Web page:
During the mid 1980's considerable sums of money were spent on dredging the main rivers (Basil Tinkler, personal communication). The effects of an increased channel width and depth, possibly with a compound channel to reduce the effects of silting, can be calculated. If the capacity of the rivers Tone, Parrett, and Brue in their lower reaches were to be increased by 10m3 s-1 then allowing for the effects of the daily tidal regime, would be expected to evacuate an additional 1.29Mm3 per day. This is probably more effective because the pumping in February 2014 is to remove water from the flood plain, whereas an increase of channel capacity helps to prevent floodwater from overflowing into people's houses and farmland in the first place.
Another aspect of the problem is wildlife. No one disputes the need to conserve wildlife and wholesale drainage without Nature Reserves does not respect the freedom of those who wish to enjoy its presence. Both the needs of farmland, civil life, and wildlife can be accommodated through sensible agricultural and drainage practices.
For example the present floods have, in many cases been destructive and fatal to many animals. In the summer it is especially damaging to plant life. Dredging of rivers can proceed on one side of the river only. Numerous wildlife niches can be made with improved hedgerow ditches. At present most of the ditches are filled in through neglect, or are in a poor state of repair. As a result the lower ends of fields remain waterlogged, roads are flooded unnecessarily and most economic activities are adversely affected.
The way ahead
The Somerset levels were created as a result of people wanting to produce food and a way of life that was not perpetually hampered by stagnant water and ruined crops. This can be maintained in years to come. Indeed it must be continued otherwise lives and valuable crops and wildlife will be destroyed.
The maintenance of lowland rivers, adequate pumping, and the reinstatement of hedgerow ditches and ditches alongside roads can, potentially provide considerable storage of water. It is the legal responsibility of land owners to maintain their ditches in good order. The enforcing authority ought to act accordingly. To help store and release floodwater, each ditch would have a thin plate weir installed at its lower end with an outlet near the base to allow water to drain slowly away over a period of a few days. The details can be calculated on a case by case basis. Proper maintenance would be needed.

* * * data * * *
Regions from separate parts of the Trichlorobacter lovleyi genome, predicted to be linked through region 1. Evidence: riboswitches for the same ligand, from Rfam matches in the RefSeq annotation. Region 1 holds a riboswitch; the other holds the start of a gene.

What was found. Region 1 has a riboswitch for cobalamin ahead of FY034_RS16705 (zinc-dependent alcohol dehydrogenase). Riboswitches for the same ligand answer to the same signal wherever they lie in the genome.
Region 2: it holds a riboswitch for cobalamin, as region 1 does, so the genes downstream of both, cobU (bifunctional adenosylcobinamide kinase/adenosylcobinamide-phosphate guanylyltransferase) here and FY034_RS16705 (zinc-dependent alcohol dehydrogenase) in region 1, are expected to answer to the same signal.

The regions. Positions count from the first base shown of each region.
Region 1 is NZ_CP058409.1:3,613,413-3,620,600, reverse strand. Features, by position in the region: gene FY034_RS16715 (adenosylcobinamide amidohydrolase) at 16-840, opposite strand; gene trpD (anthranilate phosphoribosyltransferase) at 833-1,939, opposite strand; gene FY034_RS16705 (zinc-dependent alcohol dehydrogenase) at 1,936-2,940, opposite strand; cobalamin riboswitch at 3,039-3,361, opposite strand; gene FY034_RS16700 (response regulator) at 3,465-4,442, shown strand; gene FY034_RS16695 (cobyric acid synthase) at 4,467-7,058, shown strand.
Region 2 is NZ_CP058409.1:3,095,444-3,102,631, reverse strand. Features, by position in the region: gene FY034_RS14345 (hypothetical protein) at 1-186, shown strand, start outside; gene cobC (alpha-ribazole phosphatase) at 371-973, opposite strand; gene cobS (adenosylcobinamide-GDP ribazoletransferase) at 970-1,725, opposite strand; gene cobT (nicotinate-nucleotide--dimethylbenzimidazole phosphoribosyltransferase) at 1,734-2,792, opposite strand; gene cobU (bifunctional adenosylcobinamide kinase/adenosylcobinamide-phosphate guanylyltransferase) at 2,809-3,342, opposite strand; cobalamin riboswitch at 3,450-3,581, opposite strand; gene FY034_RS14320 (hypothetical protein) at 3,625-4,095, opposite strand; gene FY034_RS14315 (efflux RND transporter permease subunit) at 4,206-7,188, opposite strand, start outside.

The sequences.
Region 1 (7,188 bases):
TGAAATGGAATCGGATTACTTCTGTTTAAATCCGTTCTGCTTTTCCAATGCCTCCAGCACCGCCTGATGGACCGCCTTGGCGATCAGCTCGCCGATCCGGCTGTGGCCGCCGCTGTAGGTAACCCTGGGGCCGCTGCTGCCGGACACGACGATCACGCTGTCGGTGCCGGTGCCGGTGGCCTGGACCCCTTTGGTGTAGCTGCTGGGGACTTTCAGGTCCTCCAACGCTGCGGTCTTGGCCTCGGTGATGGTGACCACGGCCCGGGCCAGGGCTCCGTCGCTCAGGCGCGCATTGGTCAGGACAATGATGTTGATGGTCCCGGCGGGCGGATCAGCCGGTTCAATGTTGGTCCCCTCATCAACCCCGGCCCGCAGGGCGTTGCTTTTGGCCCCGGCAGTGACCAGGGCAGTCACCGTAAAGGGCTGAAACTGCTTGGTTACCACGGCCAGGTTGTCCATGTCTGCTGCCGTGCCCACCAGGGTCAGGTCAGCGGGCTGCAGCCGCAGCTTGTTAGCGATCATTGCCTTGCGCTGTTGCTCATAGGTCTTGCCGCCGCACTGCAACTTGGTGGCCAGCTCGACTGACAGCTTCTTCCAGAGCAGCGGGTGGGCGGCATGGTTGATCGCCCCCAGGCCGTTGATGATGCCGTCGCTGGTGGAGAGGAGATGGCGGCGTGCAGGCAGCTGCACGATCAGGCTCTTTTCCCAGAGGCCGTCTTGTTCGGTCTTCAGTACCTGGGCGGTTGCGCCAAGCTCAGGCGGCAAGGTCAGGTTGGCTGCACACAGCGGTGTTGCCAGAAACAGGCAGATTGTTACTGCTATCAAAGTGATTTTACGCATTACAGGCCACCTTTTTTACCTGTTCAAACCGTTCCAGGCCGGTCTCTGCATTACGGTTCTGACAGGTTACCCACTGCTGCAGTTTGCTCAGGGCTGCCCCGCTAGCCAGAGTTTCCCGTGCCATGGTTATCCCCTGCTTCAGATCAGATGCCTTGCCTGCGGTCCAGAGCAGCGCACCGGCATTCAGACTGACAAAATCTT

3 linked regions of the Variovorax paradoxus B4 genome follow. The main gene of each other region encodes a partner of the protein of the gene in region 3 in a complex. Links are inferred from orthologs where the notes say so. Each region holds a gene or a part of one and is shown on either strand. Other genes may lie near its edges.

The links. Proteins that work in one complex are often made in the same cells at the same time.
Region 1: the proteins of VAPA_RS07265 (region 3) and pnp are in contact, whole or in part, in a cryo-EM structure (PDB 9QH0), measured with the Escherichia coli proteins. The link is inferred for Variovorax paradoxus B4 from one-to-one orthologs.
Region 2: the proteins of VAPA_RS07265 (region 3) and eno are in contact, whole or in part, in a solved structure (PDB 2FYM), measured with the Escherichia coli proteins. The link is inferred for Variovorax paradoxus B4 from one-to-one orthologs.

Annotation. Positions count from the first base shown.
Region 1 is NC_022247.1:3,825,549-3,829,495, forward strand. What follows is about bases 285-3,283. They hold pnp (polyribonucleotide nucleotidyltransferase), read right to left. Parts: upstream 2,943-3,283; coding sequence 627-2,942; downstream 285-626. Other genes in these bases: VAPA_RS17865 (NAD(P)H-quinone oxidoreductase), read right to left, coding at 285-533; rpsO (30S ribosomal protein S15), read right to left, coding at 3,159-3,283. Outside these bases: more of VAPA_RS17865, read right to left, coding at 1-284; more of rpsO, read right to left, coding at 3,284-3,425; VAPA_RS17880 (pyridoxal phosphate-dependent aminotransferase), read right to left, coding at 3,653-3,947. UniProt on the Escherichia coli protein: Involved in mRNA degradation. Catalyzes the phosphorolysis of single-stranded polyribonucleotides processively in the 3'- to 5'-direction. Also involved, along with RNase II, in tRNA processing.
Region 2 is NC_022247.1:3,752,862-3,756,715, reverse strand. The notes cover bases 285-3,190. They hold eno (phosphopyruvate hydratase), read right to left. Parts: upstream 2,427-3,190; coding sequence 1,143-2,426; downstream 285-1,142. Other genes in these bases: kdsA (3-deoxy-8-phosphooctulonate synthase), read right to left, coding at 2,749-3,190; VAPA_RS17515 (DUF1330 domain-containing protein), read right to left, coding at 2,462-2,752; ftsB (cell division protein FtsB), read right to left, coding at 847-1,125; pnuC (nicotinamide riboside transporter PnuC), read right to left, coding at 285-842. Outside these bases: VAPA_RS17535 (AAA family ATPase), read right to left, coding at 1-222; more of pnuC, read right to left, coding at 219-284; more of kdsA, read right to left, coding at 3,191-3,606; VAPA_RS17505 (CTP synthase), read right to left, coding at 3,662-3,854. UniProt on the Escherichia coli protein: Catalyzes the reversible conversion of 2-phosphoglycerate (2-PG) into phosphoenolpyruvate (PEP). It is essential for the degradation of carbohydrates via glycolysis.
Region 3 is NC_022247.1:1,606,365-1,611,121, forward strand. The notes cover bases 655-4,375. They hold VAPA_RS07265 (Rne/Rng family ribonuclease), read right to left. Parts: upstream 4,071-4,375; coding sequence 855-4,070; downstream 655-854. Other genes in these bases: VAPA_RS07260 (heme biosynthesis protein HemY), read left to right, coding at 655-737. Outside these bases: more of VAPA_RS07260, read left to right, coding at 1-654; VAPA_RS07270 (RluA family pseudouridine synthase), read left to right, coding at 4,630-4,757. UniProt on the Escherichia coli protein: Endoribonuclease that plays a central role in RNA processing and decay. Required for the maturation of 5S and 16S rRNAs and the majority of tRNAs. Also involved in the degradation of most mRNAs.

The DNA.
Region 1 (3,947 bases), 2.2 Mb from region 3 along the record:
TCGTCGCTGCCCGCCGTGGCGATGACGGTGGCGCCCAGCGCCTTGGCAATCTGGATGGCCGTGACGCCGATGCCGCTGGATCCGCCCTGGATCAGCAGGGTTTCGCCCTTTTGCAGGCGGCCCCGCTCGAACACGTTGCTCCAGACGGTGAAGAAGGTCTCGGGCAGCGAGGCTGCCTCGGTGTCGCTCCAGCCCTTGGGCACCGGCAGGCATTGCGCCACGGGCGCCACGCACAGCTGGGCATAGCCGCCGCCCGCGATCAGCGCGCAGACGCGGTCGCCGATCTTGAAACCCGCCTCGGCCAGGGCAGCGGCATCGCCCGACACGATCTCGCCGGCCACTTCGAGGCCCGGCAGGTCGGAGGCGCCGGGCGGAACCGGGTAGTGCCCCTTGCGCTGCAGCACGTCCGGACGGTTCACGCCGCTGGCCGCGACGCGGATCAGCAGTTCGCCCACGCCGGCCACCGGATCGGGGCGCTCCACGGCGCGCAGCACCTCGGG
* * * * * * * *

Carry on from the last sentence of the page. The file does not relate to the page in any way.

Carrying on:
The additional capacity of the drainage ditches and the 0.5Mm3 per day of general pump capacity would produce an estimated 1.29 (channel enlargement) + 0.5 (pumping) + 16.1 (ditches draining out over 1 day at a rate of 200 l/s per km2) = 17.89Mm3 capacity for excess floodwater. In this way the worst effects of the present floods would be avoided.
If the hedgerow ditches were increased to a cross sectional area of 10m2 then capacity for flood water would increase to 8.19Mm3. If the true area of flooding is about 125km2 and the average depth is 0.5m then the volume of floodwater is 62.5Mm3.
Using the lower volume of flood capacity this gives a time period of 13 days for the flood to take place without any adverse effects. Any shorter time period would cause the system to be overloaded. For the four days from 1-4 January 2014 the average daily rainfall in the upper Brue was 15mm. This produces a volume of rainfall over 908km2 of upland area of 13.62Mm3 which is less than 17.89Mm3 provided by storage, channel improvements and pumping. In the present case the floods have built up since the start of December. The first reports of serious flooding were around Christmas time. Therefore the present proposal should cope. Without the use of the extra storage capacity of ditches a critical time period of 35 days would be needed for the floods to be contained. Clearly pumping and dredging would not have coped in the present case.
Very rarely a flood may occur that is not caused by heavy and prolonged rain, but a tidal surge and storm surge as well. It may also have been caused by a tsunami. This probably took place in January 1607 which led to flood waters up to 4m deep. A contemporary report by W. Barley and I.Bayly tells us:
" that the cuntrey all along to Bridge-water was greatly distressed thereby, and much hurt there done it is a most pitifull sight to beholde what numbers of fat Oxen, were there Drowned: what flocks of sheepe....
It has been estimated that 500-2000 people were drowned during this flood. It affected much of Somerset and also South Wales. It is hoped that such a catastrophic event does not find the land and its people on the Levels as ill prepared as they were in 2013-14.
Dr Colin Clark is a research and consultant hydrologist who has over 60 published papers. He has been advisory editor to eight scientific journals and is in charge of Charldon Hill Research Station in Somerset, where the longest running measurements of evaporation in England are currently being made. Contact: firstname.lastname@example.org